Welcome to our regular feature Inspired by which aims to give our readers an overview of the therapeutic backdrop to which many counsellors base their work today. As the decades roll by we are always privileged to be privy to the newest leaps in psychoanalysis and as behavioural studies continue and neuroscience advances, the way in which we understand the brain and human development is forever changing.

 

This series is a look into the masters who have come before us; the analysts, scientists, medics and researchers who have helped us map just what makes us who we are, why we think and behave in the way we do and how to help when things feel difficult.

 

As well as some household names that we are sure you are all familiar with, there may be a few people who are less known and so we at The Henry Centre thought what better way to show them off than to dedicate this series of blogs to them. So dive in!

So who exactly are they?

 

John Bowlby was a British psychiatrist, psychologist, and psychoanalyst who is best known for his groundbreaking work in the field of attachment theory. His research and theories revolutionised our understanding of child development and the importance of early relationships in shaping emotional and social development throughout life.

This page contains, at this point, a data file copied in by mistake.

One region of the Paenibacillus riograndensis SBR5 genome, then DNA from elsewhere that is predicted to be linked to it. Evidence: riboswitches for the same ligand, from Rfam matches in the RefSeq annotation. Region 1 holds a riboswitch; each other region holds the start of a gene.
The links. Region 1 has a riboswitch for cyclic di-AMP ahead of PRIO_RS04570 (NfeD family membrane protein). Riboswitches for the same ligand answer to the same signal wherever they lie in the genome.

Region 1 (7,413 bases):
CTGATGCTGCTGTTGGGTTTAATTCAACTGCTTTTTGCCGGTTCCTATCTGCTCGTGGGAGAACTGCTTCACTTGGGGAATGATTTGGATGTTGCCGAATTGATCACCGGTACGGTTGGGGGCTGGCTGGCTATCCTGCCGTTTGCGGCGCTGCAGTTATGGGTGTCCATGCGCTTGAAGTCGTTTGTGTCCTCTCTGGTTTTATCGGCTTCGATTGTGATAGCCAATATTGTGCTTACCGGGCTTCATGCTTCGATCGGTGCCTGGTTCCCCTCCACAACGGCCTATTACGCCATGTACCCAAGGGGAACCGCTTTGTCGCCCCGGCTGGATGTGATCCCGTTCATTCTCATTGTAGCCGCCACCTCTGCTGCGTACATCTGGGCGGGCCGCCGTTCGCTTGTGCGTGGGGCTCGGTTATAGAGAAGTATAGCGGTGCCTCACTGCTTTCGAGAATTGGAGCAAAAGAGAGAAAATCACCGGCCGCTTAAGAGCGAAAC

He developed the idea that there are many different ‘attachment styles’ between children and primary caregivers, and these styles can have a profound effect on the emotional development of the child and can be replicated with others into adulthood.

So why are they so important?

John Bowlby’s ideas have had a profound influence on psychology, child development, and clinical practice. His attachment theory has been widely applied in fields such as psychotherapy, child psychology, education, and parenting, with much of modern parenting guidance focussing on the importance of these early bonds. Bowlby’s work highlighted the significance of early relationships and laid the foundation for understanding the importance of secure attachments in promoting healthy emotional development and well-being. Attachment theory is now a mainstay in all child development literature, and guidance and shows up everywhere from the therapy room to parenting TikTok videos.